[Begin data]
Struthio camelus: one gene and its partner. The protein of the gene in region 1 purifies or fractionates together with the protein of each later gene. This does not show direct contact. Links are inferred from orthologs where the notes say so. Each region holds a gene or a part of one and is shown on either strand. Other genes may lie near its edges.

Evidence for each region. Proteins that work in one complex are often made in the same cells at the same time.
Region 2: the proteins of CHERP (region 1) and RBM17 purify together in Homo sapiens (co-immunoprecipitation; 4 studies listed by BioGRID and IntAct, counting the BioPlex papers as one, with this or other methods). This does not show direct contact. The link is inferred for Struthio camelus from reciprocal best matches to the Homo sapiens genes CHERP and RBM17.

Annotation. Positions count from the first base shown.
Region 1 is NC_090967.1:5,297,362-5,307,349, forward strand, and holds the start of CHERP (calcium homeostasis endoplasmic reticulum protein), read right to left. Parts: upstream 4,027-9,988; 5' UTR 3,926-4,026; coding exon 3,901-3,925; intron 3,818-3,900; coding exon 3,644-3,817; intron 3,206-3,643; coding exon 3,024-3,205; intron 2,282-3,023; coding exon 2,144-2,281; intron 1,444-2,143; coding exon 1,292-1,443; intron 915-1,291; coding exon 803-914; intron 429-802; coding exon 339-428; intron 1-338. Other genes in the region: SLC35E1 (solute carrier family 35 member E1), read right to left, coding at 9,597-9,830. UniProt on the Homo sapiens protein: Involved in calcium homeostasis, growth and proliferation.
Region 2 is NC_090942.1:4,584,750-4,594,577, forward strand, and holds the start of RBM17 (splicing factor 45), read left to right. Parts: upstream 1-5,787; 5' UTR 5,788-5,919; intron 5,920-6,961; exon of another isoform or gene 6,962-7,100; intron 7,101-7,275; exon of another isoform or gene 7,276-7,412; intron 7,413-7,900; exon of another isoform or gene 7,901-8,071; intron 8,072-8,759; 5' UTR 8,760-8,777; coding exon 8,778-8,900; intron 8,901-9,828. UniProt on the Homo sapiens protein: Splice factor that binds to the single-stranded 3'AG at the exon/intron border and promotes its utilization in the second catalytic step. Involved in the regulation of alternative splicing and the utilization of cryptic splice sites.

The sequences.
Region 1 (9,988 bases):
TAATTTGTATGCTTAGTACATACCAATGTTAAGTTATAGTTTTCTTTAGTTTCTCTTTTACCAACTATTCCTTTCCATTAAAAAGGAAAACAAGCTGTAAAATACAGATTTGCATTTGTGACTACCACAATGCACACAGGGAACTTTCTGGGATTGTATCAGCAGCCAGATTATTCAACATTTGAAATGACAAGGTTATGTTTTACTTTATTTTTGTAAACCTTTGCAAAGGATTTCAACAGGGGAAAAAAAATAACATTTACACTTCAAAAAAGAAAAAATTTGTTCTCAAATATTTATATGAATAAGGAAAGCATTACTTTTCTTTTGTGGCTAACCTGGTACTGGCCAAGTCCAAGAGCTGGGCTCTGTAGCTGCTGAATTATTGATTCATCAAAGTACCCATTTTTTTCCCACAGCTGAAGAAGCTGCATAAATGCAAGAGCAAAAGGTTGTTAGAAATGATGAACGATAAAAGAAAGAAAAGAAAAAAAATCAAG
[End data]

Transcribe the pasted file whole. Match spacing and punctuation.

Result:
Struthio camelus: one gene and its partner. The protein of the gene in region 1 purifies or fractionates together with the protein of each later gene. This does not show direct contact. Links are inferred from orthologs where the notes say so. Each region holds a gene or a part of one and is shown on either strand. Other genes may lie near its edges.

Evidence for each region. Proteins that work in one complex are often made in the same cells at the same time.
Region 2: the proteins of CHERP (region 1) and RBM17 purify together in Homo sapiens (co-immunoprecipitation; 4 studies listed by BioGRID and IntAct, counting the BioPlex papers as one, with this or other methods). This does not show direct contact. The link is inferred for Struthio camelus from reciprocal best matches to the Homo sapiens genes CHERP and RBM17.

Annotation. Positions count from the first base shown.
Region 1 is NC_090967.1:5,297,362-5,307,349, forward strand, and holds the start of CHERP (calcium homeostasis endoplasmic reticulum protein), read right to left. Parts: upstream 4,027-9,988; 5' UTR 3,926-4,026; coding exon 3,901-3,925; intron 3,818-3,900; coding exon 3,644-3,817; intron 3,206-3,643; coding exon 3,024-3,205; intron 2,282-3,023; coding exon 2,144-2,281; intron 1,444-2,143; coding exon 1,292-1,443; intron 915-1,291; coding exon 803-914; intron 429-802; coding exon 339-428; intron 1-338. Other genes in the region: SLC35E1 (solute carrier family 35 member E1), read right to left, coding at 9,597-9,830. UniProt on the Homo sapiens protein: Involved in calcium homeostasis, growth and proliferation.
Region 2 is NC_090942.1:4,584,750-4,594,577, forward strand, and holds the start of RBM17 (splicing factor 45), read left to right. Parts: upstream 1-5,787; 5' UTR 5,788-5,919; intron 5,920-6,961; exon of another isoform or gene 6,962-7,100; intron 7,101-7,275; exon of another isoform or gene 7,276-7,412; intron 7,413-7,900; exon of another isoform or gene 7,901-8,071; intron 8,072-8,759; 5' UTR 8,760-8,777; coding exon 8,778-8,900; intron 8,901-9,828. UniProt on the Homo sapiens protein: Splice factor that binds to the single-stranded 3'AG at the exon/intron border and promotes its utilization in the second catalytic step. Involved in the regulation of alternative splicing and the utilization of cryptic splice sites.

The sequences.
Region 1 (9,988 bases):
TAATTTGTATGCTTAGTACATACCAATGTTAAGTTATAGTTTTCTTTAGTTTCTCTTTTACCAACTATTCCTTTCCATTAAAAAGGAAAACAAGCTGTAAAATACAGATTTGCATTTGTGACTACCACAATGCACACAGGGAACTTTCTGGGATTGTATCAGCAGCCAGATTATTCAACATTTGAAATGACAAGGTTATGTTTTACTTTATTTTTGTAAACCTTTGCAAAGGATTTCAACAGGGGAAAAAAAATAACATTTACACTTCAAAAAAGAAAAAATTTGTTCTCAAATATTTATATGAATAAGGAAAGCATTACTTTTCTTTTGTGGCTAACCTGGTACTGGCCAAGTCCAAGAGCTGGGCTCTGTAGCTGCTGAATTATTGATTCATCAAAGTACCCATTTTTTTCCCACAGCTGAAGAAGCTGCATAAATGCAAGAGCAAAAGGTTGTTAGAAATGATGAACGATAAAAGAAAGAAAAGAAAAAAAATCAAG